From a 1970 edition of the New York Review of Books, a review article on Victorian sexuality. Among other things, makes the case that yes, repression really was the cornerstone of Victorian civilization:
If anyone had asked an intelligent broad-minded member of the mid-Victorian clerisy what was the greatest achievement for which future generations would revere his own age, it is doubtful whether he would have cited humanitarianism, or thrift, or the triumphs of industrialism. He would not probably have staked out a claim for godliness since the church parties were so bitterly sectarian. More likely he would have replied that nothing had changed society more than the reform of sexual morals and the serious condemnation of what Matthew Arnold called Lubricity.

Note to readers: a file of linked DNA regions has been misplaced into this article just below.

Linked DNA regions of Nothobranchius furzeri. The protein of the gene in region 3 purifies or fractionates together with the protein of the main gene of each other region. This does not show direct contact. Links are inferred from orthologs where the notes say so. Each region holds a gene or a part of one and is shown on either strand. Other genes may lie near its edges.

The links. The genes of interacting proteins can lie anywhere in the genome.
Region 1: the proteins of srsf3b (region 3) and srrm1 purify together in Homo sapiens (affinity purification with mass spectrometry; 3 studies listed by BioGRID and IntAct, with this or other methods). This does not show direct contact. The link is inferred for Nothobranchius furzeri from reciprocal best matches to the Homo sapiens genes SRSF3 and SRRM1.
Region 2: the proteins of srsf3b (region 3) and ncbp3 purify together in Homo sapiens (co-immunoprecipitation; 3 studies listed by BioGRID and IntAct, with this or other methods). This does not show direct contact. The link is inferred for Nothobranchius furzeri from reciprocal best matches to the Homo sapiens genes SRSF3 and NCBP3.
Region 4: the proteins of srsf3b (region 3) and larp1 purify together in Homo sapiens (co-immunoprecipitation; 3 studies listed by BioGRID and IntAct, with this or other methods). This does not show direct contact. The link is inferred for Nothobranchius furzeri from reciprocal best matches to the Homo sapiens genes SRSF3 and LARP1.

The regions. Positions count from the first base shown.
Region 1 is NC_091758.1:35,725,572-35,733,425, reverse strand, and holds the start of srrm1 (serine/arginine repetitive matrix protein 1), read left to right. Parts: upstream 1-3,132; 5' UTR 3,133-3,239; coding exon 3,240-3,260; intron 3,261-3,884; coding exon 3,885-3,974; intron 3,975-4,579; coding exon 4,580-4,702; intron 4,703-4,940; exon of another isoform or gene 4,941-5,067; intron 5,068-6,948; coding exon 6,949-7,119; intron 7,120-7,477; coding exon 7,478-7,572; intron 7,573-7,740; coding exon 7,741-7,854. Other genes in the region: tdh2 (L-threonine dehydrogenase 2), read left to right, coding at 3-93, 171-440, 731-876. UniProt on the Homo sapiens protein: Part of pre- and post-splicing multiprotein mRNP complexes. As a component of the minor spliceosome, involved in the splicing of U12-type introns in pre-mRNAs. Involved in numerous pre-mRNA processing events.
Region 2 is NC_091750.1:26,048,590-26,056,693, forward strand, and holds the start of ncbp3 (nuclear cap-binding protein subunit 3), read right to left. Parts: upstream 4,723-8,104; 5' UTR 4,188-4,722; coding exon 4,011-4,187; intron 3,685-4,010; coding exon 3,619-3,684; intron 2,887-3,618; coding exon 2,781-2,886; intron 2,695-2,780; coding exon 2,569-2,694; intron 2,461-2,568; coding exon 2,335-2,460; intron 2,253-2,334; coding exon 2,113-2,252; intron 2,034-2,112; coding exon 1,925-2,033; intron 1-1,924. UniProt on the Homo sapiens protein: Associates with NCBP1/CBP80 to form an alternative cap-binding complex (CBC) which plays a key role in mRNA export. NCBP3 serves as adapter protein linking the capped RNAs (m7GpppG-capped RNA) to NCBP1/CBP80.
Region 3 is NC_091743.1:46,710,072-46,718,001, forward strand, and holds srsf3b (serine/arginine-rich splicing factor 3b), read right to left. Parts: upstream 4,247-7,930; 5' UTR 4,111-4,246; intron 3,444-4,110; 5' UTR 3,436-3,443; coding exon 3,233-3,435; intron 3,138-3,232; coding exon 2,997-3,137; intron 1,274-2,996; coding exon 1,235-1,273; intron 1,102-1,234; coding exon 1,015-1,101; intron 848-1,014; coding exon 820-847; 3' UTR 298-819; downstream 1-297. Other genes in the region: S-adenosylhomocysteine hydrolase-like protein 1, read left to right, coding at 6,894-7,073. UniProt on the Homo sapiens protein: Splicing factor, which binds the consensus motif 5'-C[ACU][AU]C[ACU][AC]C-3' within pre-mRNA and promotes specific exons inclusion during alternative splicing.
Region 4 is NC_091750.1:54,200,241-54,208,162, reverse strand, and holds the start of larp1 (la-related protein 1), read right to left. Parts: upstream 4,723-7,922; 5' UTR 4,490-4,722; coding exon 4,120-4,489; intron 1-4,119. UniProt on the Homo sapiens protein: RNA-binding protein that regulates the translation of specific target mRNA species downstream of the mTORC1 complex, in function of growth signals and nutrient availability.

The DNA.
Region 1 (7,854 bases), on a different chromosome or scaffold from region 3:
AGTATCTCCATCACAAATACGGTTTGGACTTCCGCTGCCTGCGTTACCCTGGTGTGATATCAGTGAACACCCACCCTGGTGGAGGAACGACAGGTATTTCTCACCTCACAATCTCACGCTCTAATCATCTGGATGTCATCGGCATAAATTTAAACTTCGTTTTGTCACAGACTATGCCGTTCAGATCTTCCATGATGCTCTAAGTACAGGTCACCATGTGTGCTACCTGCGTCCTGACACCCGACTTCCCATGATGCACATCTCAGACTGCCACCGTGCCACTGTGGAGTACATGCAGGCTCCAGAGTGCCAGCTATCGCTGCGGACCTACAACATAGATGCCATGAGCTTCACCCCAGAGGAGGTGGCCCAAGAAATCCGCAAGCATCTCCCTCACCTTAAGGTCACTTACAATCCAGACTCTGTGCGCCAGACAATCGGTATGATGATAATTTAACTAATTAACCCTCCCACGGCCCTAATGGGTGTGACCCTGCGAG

Testing the limits of a pacifist:
the Bloomsbury Group writer, Lytton Strachey… was – how shall I put it – a confirmed bachelor and also a conscientious objector and a pacifist. And he appeared before the conscientious objection board and they were obviously going to quiz him on whether or not he truly was it or was just a coward trying to get out of serving. They said, “Mister Strachey, are you married?” “No.” he said. “Well,” they said, “Do you have a sister?” “Yes I do have a sister.” And they said, “Well, suppose a German soldier came and tried to rape her, what would you do?” He said, “Well in that case, I would endeavour to place myself between them.”